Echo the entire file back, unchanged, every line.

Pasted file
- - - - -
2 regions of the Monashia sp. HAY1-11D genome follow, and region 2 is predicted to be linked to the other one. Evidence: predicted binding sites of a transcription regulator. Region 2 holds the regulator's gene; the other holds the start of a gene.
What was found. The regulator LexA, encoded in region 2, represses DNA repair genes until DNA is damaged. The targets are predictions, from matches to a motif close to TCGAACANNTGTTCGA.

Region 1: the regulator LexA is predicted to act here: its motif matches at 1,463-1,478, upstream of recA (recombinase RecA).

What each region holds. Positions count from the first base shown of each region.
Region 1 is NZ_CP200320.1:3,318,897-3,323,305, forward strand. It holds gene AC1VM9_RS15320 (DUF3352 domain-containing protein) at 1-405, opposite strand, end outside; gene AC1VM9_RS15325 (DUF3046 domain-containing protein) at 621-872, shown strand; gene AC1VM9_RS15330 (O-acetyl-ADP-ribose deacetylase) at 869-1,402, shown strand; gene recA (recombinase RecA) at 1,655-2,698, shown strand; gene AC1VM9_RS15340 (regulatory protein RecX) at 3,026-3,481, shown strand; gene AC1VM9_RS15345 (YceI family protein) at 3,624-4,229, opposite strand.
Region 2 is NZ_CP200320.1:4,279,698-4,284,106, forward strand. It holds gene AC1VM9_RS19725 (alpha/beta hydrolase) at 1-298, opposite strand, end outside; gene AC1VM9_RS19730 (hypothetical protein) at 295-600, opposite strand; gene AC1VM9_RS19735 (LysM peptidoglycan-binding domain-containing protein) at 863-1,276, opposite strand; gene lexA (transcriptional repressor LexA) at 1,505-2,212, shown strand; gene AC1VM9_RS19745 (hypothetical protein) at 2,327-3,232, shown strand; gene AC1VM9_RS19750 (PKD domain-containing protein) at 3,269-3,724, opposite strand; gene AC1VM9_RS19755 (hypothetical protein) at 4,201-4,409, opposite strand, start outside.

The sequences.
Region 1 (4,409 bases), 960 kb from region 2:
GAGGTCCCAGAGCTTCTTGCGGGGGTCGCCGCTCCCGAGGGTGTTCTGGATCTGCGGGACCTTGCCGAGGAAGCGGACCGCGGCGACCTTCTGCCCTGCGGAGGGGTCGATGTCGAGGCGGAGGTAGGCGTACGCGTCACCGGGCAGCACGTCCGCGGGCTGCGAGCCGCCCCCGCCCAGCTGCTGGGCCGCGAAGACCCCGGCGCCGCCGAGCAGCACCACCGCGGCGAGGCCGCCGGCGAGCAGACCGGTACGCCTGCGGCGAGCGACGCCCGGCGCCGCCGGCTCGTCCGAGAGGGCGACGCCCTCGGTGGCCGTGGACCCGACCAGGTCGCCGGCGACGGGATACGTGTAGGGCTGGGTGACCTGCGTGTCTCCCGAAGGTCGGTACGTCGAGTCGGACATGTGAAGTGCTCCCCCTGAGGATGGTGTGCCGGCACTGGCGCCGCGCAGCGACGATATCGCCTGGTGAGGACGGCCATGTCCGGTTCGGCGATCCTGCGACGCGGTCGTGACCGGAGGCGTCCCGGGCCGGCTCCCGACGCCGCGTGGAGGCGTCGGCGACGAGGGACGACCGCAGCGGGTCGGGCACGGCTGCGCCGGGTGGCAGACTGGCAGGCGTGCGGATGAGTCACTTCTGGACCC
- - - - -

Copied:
2 regions of the Monashia sp. HAY1-11D genome follow, and region 2 is predicted to be linked to the other one. Evidence: predicted binding sites of a transcription regulator. Region 2 holds the regulator's gene; the other holds the start of a gene.
What was found. The regulator LexA, encoded in region 2, represses DNA repair genes until DNA is damaged. The targets are predictions, from matches to a motif close to TCGAACANNTGTTCGA.

Region 1: the regulator LexA is predicted to act here: its motif matches at 1,463-1,478, upstream of recA (recombinase RecA).

What each region holds. Positions count from the first base shown of each region.
Region 1 is NZ_CP200320.1:3,318,897-3,323,305, forward strand. It holds gene AC1VM9_RS15320 (DUF3352 domain-containing protein) at 1-405, opposite strand, end outside; gene AC1VM9_RS15325 (DUF3046 domain-containing protein) at 621-872, shown strand; gene AC1VM9_RS15330 (O-acetyl-ADP-ribose deacetylase) at 869-1,402, shown strand; gene recA (recombinase RecA) at 1,655-2,698, shown strand; gene AC1VM9_RS15340 (regulatory protein RecX) at 3,026-3,481, shown strand; gene AC1VM9_RS15345 (YceI family protein) at 3,624-4,229, opposite strand.
Region 2 is NZ_CP200320.1:4,279,698-4,284,106, forward strand. It holds gene AC1VM9_RS19725 (alpha/beta hydrolase) at 1-298, opposite strand, end outside; gene AC1VM9_RS19730 (hypothetical protein) at 295-600, opposite strand; gene AC1VM9_RS19735 (LysM peptidoglycan-binding domain-containing protein) at 863-1,276, opposite strand; gene lexA (transcriptional repressor LexA) at 1,505-2,212, shown strand; gene AC1VM9_RS19745 (hypothetical protein) at 2,327-3,232, shown strand; gene AC1VM9_RS19750 (PKD domain-containing protein) at 3,269-3,724, opposite strand; gene AC1VM9_RS19755 (hypothetical protein) at 4,201-4,409, opposite strand, start outside.

The sequences.
Region 1 (4,409 bases), 960 kb from region 2:
GAGGTCCCAGAGCTTCTTGCGGGGGTCGCCGCTCCCGAGGGTGTTCTGGATCTGCGGGACCTTGCCGAGGAAGCGGACCGCGGCGACCTTCTGCCCTGCGGAGGGGTCGATGTCGAGGCGGAGGTAGGCGTACGCGTCACCGGGCAGCACGTCCGCGGGCTGCGAGCCGCCCCCGCCCAGCTGCTGGGCCGCGAAGACCCCGGCGCCGCCGAGCAGCACCACCGCGGCGAGGCCGCCGGCGAGCAGACCGGTACGCCTGCGGCGAGCGACGCCCGGCGCCGCCGGCTCGTCCGAGAGGGCGACGCCCTCGGTGGCCGTGGACCCGACCAGGTCGCCGGCGACGGGATACGTGTAGGGCTGGGTGACCTGCGTGTCTCCCGAAGGTCGGTACGTCGAGTCGGACATGTGAAGTGCTCCCCCTGAGGATGGTGTGCCGGCACTGGCGCCGCGCAGCGACGATATCGCCTGGTGAGGACGGCCATGTCCGGTTCGGCGATCCTGCGACGCGGTCGTGACCGGAGGCGTCCCGGGCCGGCTCCCGACGCCGCGTGGAGGCGTCGGCGACGAGGGACGACCGCAGCGGGTCGGGCACGGCTGCGCCGGGTGGCAGACTGGCAGGCGTGCGGATGAGTCACTTCTGGACCC